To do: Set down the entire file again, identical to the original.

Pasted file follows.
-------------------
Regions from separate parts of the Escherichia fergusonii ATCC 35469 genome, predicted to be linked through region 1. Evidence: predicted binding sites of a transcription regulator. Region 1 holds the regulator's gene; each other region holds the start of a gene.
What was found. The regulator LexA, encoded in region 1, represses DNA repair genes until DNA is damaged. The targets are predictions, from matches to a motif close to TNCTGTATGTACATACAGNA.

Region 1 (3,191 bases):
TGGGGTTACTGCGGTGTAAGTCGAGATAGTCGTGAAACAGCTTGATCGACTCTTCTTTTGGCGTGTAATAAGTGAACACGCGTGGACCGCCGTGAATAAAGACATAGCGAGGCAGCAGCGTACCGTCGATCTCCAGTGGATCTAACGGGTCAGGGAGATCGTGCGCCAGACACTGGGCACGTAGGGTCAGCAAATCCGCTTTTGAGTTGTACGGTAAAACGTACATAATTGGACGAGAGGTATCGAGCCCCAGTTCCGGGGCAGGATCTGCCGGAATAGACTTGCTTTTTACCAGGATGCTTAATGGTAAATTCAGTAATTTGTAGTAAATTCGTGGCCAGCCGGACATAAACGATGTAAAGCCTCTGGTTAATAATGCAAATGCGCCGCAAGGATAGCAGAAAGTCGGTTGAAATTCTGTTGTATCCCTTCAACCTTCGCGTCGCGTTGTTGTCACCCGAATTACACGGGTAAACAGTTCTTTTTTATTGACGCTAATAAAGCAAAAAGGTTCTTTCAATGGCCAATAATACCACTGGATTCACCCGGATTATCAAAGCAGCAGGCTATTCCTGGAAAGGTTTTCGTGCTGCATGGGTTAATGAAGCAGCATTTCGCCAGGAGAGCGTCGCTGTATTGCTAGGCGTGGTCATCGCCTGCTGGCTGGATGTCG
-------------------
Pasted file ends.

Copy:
Regions from separate parts of the Escherichia fergusonii ATCC 35469 genome, predicted to be linked through region 1. Evidence: predicted binding sites of a transcription regulator. Region 1 holds the regulator's gene; each other region holds the start of a gene.
What was found. The regulator LexA, encoded in region 1, represses DNA repair genes until DNA is damaged. The targets are predictions, from matches to a motif close to TNCTGTATGTACATACAGNA.

Region 1 (3,191 bases):
TGGGGTTACTGCGGTGTAAGTCGAGATAGTCGTGAAACAGCTTGATCGACTCTTCTTTTGGCGTGTAATAAGTGAACACGCGTGGACCGCCGTGAATAAAGACATAGCGAGGCAGCAGCGTACCGTCGATCTCCAGTGGATCTAACGGGTCAGGGAGATCGTGCGCCAGACACTGGGCACGTAGGGTCAGCAAATCCGCTTTTGAGTTGTACGGTAAAACGTACATAATTGGACGAGAGGTATCGAGCCCCAGTTCCGGGGCAGGATCTGCCGGAATAGACTTGCTTTTTACCAGGATGCTTAATGGTAAATTCAGTAATTTGTAGTAAATTCGTGGCCAGCCGGACATAAACGATGTAAAGCCTCTGGTTAATAATGCAAATGCGCCGCAAGGATAGCAGAAAGTCGGTTGAAATTCTGTTGTATCCCTTCAACCTTCGCGTCGCGTTGTTGTCACCCGAATTACACGGGTAAACAGTTCTTTTTTATTGACGCTAATAAAGCAAAAAGGTTCTTTCAATGGCCAATAATACCACTGGATTCACCCGGATTATCAAAGCAGCAGGCTATTCCTGGAAAGGTTTTCGTGCTGCATGGGTTAATGAAGCAGCATTTCGCCAGGAGAGCGTCGCTGTATTGCTAGGCGTGGTCATCGCCTGCTGGCTGGATGTCG